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China’s push into Eastern Europe: A conversation with Martin Hála

All about 16+1, a new initiative from China, which launched in Warsaw, Poland, in 2012.

A
new Chinese initiative called “16+1” takes its name from sixteen countries of Central and Eastern Europe plus China. It held a summit in November 2016 attended by Premier Li Keqiang and prime ministers or deputy prime ministers from the other member states. Earlier, President Xi Jinping had visited three countries in the region — Serbia, Poland, and the Czech Republic.

What’s it all for? How have China’s overtures been received by the governments of Central and Eastern Europe? Many of them — like those of Poland and the Czech Republic — had, until recently, real difficulties in their relations with China. And how have the two powers flanking Central and Eastern Europe — Russia to the east and the EU to the west — reacted to China’s creation of 16+1?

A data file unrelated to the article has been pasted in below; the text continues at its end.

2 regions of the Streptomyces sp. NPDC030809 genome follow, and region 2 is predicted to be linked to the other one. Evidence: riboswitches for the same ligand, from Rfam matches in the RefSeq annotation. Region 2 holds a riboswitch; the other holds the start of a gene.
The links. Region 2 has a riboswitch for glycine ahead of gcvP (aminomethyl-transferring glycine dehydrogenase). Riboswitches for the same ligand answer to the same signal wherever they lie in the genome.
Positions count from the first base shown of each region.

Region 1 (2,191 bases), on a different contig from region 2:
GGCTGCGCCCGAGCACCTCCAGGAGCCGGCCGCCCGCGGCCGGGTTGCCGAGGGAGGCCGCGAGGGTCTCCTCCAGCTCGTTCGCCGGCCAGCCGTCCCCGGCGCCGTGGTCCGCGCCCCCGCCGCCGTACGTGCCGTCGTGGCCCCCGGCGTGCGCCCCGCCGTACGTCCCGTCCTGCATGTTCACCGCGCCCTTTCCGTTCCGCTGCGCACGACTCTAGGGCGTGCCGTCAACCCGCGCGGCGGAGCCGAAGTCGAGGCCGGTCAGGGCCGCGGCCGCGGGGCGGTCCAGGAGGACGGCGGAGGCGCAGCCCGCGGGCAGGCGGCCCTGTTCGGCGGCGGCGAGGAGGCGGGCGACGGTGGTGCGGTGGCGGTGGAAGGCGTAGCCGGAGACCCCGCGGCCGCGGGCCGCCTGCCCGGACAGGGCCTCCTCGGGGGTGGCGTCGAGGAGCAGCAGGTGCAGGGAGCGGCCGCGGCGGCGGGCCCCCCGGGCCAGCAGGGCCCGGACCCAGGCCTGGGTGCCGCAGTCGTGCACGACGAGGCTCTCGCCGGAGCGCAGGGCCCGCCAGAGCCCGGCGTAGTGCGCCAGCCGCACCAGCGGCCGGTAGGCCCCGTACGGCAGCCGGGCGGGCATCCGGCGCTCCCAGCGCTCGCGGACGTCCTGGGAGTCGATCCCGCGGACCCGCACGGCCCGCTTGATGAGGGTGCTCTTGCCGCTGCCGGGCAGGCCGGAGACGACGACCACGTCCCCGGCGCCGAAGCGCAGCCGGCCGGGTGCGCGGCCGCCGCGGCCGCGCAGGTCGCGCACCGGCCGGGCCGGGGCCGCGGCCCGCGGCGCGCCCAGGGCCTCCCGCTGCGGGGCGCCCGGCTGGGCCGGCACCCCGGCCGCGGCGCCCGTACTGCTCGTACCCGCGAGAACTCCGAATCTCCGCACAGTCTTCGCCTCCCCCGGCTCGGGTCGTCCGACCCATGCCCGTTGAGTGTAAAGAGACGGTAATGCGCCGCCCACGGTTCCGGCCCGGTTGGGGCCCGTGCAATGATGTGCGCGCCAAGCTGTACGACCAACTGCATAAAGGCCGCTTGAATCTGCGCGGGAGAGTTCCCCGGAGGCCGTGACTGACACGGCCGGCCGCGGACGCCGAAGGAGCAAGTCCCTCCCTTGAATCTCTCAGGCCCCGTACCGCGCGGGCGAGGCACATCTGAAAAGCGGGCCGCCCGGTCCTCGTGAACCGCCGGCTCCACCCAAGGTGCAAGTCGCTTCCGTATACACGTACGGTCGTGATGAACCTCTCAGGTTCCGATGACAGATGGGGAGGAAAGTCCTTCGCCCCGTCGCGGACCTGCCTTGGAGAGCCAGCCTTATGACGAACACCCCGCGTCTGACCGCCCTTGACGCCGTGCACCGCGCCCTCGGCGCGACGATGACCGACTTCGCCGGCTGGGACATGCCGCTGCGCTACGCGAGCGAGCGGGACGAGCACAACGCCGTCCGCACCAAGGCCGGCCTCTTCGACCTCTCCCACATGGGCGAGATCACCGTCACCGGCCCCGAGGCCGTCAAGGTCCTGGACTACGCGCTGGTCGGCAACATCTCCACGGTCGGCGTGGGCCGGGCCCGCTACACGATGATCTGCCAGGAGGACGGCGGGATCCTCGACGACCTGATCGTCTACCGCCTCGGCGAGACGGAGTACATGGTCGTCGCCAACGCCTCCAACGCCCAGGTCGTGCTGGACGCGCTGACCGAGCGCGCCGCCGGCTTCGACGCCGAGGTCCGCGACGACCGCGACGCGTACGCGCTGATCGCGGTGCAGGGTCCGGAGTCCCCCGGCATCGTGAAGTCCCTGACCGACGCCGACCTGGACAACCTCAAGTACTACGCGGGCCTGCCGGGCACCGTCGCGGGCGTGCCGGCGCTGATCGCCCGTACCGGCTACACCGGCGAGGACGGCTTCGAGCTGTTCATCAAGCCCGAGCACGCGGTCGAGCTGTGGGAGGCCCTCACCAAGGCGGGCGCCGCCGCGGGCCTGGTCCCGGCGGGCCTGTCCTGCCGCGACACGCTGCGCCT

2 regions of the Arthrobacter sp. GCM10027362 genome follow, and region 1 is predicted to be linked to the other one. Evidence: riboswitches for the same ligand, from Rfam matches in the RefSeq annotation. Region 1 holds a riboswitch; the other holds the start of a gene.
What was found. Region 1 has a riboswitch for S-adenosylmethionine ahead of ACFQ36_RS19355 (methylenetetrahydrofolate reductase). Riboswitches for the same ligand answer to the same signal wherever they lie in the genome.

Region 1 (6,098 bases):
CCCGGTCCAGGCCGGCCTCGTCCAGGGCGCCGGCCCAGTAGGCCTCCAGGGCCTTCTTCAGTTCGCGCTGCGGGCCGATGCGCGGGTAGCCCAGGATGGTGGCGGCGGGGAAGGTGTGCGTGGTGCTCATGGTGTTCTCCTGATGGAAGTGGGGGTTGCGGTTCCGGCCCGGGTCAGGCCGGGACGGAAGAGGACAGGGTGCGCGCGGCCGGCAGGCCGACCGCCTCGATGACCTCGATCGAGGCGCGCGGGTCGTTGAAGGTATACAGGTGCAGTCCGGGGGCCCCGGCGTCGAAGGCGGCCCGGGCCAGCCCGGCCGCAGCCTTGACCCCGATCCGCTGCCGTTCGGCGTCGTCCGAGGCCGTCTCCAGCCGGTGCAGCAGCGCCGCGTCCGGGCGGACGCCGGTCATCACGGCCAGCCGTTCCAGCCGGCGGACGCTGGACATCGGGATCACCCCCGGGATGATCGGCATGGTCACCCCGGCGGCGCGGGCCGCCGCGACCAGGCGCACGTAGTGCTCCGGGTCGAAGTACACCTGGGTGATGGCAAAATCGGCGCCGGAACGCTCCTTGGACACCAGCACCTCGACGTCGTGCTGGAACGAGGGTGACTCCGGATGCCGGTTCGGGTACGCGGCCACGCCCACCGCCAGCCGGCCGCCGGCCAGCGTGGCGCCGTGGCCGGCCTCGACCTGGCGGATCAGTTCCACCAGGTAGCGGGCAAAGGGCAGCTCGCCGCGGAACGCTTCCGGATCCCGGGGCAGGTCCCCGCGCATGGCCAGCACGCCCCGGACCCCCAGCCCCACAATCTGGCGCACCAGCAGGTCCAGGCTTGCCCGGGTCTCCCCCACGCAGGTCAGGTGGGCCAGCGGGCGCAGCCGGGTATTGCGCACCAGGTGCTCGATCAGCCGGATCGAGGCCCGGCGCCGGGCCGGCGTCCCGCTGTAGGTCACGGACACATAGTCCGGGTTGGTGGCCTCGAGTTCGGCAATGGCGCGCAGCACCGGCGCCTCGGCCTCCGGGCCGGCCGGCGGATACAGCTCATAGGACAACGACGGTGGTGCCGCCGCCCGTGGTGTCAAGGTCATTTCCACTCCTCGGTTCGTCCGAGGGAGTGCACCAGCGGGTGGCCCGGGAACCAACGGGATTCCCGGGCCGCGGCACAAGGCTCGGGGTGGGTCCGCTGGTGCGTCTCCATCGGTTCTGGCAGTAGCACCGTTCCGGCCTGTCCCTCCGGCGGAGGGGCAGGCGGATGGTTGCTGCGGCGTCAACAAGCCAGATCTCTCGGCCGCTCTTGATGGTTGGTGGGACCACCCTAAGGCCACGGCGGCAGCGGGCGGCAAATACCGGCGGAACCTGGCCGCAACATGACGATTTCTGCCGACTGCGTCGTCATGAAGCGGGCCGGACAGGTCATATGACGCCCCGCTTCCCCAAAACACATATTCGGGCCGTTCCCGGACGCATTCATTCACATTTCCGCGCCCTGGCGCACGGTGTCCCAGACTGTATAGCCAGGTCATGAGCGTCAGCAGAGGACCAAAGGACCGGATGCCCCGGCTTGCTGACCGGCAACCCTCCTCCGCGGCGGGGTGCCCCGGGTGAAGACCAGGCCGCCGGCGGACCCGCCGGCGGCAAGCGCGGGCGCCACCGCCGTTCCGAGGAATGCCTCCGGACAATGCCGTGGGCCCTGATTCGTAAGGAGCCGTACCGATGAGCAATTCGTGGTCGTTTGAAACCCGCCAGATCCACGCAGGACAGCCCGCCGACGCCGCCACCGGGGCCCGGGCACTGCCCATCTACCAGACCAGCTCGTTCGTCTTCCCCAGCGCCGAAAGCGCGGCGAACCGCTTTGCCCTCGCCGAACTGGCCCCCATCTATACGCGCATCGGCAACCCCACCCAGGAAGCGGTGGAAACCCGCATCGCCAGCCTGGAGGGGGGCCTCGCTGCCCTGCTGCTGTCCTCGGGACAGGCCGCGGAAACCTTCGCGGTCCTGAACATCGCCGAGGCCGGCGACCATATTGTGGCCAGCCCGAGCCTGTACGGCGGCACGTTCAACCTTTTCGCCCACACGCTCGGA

For answers to these questions and many more, Kaiser and Jeremy talked to Martin Hála, a China scholar who heads a project called AcaMedia, which is based in his native Prague.

Recommendations:

Jeremy: The Unbearable Lightness of Being, by Milan Kundera.

Martin: Black Wind, White Snow, by Charles Clover, Eurasian integration: Caught between Russia and China, by the European Council on Foreign Relations.

Kaiser: The “relative calculator” app on WeChat, which calculates the correct Chinese term for family relations. Search for 亲戚计算器 (qīnqi jìsuànqì) on WeChat.

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